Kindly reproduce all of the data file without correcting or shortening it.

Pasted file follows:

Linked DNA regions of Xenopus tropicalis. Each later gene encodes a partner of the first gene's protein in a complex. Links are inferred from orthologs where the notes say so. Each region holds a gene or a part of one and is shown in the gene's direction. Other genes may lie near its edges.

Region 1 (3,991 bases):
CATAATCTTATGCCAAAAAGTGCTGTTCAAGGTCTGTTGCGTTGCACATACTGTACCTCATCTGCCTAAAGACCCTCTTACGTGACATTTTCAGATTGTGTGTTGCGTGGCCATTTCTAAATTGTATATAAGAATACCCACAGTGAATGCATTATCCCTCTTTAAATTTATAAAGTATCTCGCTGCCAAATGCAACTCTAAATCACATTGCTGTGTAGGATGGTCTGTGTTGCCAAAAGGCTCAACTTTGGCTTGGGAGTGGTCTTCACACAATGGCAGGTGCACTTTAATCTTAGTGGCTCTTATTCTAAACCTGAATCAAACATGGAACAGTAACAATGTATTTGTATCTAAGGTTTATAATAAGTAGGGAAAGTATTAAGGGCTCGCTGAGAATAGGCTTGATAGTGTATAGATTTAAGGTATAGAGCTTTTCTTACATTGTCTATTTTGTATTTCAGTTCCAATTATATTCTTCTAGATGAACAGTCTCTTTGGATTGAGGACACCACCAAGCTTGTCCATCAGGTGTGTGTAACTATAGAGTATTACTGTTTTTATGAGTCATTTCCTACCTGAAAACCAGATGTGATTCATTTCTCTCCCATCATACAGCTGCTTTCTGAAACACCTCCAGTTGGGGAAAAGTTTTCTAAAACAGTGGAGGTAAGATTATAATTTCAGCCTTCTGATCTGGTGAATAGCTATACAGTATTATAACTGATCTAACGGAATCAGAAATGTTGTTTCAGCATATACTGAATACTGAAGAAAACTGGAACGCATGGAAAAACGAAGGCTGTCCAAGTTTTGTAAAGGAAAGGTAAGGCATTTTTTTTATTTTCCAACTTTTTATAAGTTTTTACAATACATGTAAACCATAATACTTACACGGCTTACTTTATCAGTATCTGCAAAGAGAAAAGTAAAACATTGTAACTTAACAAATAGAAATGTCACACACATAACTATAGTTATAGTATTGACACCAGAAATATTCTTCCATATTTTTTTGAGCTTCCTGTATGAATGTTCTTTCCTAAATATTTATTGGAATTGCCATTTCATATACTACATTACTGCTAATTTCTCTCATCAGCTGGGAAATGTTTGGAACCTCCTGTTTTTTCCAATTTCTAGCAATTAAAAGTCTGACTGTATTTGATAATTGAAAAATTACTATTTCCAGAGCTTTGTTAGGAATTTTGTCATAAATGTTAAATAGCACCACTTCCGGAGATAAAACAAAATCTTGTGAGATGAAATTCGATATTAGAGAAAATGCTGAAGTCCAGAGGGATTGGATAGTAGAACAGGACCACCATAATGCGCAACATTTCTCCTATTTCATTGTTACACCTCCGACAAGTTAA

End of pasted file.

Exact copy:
Linked DNA regions of Xenopus tropicalis. Each later gene encodes a partner of the first gene's protein in a complex. Links are inferred from orthologs where the notes say so. Each region holds a gene or a part of one and is shown in the gene's direction. Other genes may lie near its edges.

Region 1 (3,991 bases):
CATAATCTTATGCCAAAAAGTGCTGTTCAAGGTCTGTTGCGTTGCACATACTGTACCTCATCTGCCTAAAGACCCTCTTACGTGACATTTTCAGATTGTGTGTTGCGTGGCCATTTCTAAATTGTATATAAGAATACCCACAGTGAATGCATTATCCCTCTTTAAATTTATAAAGTATCTCGCTGCCAAATGCAACTCTAAATCACATTGCTGTGTAGGATGGTCTGTGTTGCCAAAAGGCTCAACTTTGGCTTGGGAGTGGTCTTCACACAATGGCAGGTGCACTTTAATCTTAGTGGCTCTTATTCTAAACCTGAATCAAACATGGAACAGTAACAATGTATTTGTATCTAAGGTTTATAATAAGTAGGGAAAGTATTAAGGGCTCGCTGAGAATAGGCTTGATAGTGTATAGATTTAAGGTATAGAGCTTTTCTTACATTGTCTATTTTGTATTTCAGTTCCAATTATATTCTTCTAGATGAACAGTCTCTTTGGATTGAGGACACCACCAAGCTTGTCCATCAGGTGTGTGTAACTATAGAGTATTACTGTTTTTATGAGTCATTTCCTACCTGAAAACCAGATGTGATTCATTTCTCTCCCATCATACAGCTGCTTTCTGAAACACCTCCAGTTGGGGAAAAGTTTTCTAAAACAGTGGAGGTAAGATTATAATTTCAGCCTTCTGATCTGGTGAATAGCTATACAGTATTATAACTGATCTAACGGAATCAGAAATGTTGTTTCAGCATATACTGAATACTGAAGAAAACTGGAACGCATGGAAAAACGAAGGCTGTCCAAGTTTTGTAAAGGAAAGGTAAGGCATTTTTTTTATTTTCCAACTTTTTATAAGTTTTTACAATACATGTAAACCATAATACTTACACGGCTTACTTTATCAGTATCTGCAAAGAGAAAAGTAAAACATTGTAACTTAACAAATAGAAATGTCACACACATAACTATAGTTATAGTATTGACACCAGAAATATTCTTCCATATTTTTTTGAGCTTCCTGTATGAATGTTCTTTCCTAAATATTTATTGGAATTGCCATTTCATATACTACATTACTGCTAATTTCTCTCATCAGCTGGGAAATGTTTGGAACCTCCTGTTTTTTCCAATTTCTAGCAATTAAAAGTCTGACTGTATTTGATAATTGAAAAATTACTATTTCCAGAGCTTTGTTAGGAATTTTGTCATAAATGTTAAATAGCACCACTTCCGGAGATAAAACAAAATCTTGTGAGATGAAATTCGATATTAGAGAAAATGCTGAAGTCCAGAGGGATTGGATAGTAGAACAGGACCACCATAATGCGCAACATTTCTCCTATTTCATTGTTACACCTCCGACAAGTTAA